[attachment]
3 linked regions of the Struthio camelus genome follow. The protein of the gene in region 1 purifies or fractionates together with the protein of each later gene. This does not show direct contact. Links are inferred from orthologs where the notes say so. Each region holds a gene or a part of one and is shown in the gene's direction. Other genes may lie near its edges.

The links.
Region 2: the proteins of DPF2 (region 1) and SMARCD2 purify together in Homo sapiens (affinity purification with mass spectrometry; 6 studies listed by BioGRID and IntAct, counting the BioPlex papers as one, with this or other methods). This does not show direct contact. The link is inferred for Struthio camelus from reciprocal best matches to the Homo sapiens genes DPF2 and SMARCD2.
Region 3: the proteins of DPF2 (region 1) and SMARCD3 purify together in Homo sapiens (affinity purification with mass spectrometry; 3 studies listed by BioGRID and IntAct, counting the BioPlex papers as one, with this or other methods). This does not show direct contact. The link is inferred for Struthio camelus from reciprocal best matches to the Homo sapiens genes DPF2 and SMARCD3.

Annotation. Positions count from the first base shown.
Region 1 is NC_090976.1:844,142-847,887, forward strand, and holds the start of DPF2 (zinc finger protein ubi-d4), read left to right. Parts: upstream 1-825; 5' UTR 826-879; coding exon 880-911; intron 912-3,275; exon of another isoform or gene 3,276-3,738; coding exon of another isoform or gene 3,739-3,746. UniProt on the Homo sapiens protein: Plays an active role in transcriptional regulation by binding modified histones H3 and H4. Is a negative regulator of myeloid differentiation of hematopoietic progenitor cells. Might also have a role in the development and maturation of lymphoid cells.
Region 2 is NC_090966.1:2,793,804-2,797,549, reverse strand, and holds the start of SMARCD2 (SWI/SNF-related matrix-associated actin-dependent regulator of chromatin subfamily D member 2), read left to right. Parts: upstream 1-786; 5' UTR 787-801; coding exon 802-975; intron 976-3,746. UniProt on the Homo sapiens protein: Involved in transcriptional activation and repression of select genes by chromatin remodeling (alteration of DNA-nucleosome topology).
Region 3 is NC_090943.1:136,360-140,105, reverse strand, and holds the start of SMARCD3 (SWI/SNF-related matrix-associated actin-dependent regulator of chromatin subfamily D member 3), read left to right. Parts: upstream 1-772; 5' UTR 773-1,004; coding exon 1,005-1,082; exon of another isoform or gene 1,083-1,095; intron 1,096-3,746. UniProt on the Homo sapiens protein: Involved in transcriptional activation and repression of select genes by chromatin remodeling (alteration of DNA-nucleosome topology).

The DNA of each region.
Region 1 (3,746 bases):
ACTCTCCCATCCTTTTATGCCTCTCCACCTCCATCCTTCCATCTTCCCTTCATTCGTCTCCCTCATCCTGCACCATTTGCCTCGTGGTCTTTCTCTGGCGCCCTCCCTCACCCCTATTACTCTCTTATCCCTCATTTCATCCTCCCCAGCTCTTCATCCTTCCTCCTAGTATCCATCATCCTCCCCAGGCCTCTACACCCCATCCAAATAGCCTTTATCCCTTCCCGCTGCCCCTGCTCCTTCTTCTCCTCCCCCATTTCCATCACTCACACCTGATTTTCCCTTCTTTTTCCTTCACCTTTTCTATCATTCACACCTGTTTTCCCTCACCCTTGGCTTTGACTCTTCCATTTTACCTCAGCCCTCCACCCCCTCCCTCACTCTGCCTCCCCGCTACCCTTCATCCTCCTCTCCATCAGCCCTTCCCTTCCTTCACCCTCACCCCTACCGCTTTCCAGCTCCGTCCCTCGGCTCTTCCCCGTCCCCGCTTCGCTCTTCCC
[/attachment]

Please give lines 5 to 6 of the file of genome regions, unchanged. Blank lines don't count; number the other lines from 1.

Annotation. Positions count from the first base shown.
Region 1 is NC_090976.1:844,142-847,887, forward strand, and holds the start of DPF2 (zinc finger protein ubi-d4), read left to right. Parts: upstream 1-825; 5' UTR 826-879; coding exon 880-911; intron 912-3,275; exon of another isoform or gene 3,276-3,738; coding exon of another isoform or gene 3,739-3,746. UniProt on the Homo sapiens protein: Plays an active role in transcriptional regulation by binding modified histones H3 and H4. Is a negative regulator of myeloid differentiation of hematopoietic progenitor cells. Might also have a role in the development and maturation of lymphoid cells.